For instance, I am obliged to query just how River (as supremely wonderful and undoubtedly talented as she is) can take out quite so many aliens arrayed around her when as soon as she looks away from any one of them she (allegedly) forgets they were there. Lightning reflexes, naturally, but if the aliens cared to move a bit more, they could have made life that little bit tougher for the sharp shooter.

By story’s end I still felt that Rory warranted better treatment as a character and a more active role, but he is very much at the emotional core of the story if not at the heart of the action. And the spelling out of CED III’s sexuality in his closing exchange with Nixon struck me as a tad clumsy next to the deftness of last week’s allusion, but more importantly I still don’t know what purpose his (older) presence served at the Doctor’s lakeside death. But perhaps we’ll get our answers there.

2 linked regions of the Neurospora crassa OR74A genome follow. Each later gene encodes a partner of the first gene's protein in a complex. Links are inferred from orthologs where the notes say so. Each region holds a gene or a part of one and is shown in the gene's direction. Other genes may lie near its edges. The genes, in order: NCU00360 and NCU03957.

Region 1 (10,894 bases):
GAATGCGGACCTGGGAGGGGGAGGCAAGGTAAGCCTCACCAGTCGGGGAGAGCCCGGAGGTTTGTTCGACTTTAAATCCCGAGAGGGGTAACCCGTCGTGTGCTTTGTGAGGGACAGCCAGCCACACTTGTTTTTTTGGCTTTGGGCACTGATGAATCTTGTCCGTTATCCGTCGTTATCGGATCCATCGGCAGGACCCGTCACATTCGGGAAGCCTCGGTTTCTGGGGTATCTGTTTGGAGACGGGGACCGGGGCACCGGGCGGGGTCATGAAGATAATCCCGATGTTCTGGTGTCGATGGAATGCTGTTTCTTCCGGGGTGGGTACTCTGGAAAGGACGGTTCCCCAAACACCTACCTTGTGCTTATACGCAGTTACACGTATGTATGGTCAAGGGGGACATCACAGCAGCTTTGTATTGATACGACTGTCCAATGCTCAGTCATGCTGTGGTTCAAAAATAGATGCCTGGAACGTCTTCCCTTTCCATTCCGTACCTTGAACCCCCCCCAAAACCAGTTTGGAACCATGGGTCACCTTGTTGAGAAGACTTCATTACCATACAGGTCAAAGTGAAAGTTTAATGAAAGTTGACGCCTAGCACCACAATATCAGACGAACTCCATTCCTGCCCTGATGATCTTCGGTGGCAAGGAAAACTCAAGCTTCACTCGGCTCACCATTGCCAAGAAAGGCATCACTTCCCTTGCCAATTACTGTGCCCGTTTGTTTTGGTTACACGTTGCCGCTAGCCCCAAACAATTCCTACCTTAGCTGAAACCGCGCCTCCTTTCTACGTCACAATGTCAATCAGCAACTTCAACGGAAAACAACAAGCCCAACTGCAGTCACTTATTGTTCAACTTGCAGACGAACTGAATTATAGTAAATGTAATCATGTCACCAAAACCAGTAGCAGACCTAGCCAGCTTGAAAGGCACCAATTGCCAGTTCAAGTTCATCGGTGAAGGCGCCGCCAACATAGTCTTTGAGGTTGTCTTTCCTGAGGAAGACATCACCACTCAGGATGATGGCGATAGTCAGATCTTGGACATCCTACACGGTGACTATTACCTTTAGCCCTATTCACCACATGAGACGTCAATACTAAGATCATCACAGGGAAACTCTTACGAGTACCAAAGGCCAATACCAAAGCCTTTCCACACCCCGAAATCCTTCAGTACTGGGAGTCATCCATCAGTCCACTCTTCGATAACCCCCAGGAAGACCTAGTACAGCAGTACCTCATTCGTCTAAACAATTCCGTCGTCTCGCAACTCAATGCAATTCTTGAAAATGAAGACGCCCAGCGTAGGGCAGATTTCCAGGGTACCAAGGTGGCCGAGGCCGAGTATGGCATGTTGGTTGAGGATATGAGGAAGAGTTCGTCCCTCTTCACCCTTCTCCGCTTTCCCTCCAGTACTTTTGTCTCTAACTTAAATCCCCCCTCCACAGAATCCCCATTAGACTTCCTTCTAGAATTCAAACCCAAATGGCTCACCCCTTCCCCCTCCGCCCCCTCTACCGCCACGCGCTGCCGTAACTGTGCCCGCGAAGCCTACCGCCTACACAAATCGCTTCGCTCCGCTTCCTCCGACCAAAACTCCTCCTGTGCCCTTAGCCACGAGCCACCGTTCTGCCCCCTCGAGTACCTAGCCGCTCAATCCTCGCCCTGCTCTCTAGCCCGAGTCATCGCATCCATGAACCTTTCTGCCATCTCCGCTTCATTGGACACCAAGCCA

Because the bulk of the quibbles and/or questions we’re left with though are deliberate and the clear message that this is far from over furnishes a sense of promise and anticipation more commonly associated with a first episode in a two-parter. Which sort of leaves the true measure of this story largely dependent on another future episode because at some point the Grand Moff will have to wrap all this up satisfactorily – including the Silence and the consequences of their removal from human history, Amy’s daughter, the River-Doctor relationship, the future-Doctor’s death (surely prime target for a Big Undo?). Etc etc etc.

Even if I do wonder why the mere fact of Amy being pregnant while travelling in the TARDIS would give rise to a Time Child and even if I saw it coming, ending on the regeneration of the young girl was a master stroke.

Hooks, as it turns out, make for as effective endings as they do beginnings and there’s nothing in this two-parter that at this stage gives me anything but confidence in Moffat’s ability to ultimately deliver. Stage magician he may be, but it’s smart, clever, entertaining stuff. So don’t be surprised to learn that I’m currently sitting in the audience, applauding and calling for an encore.

SAF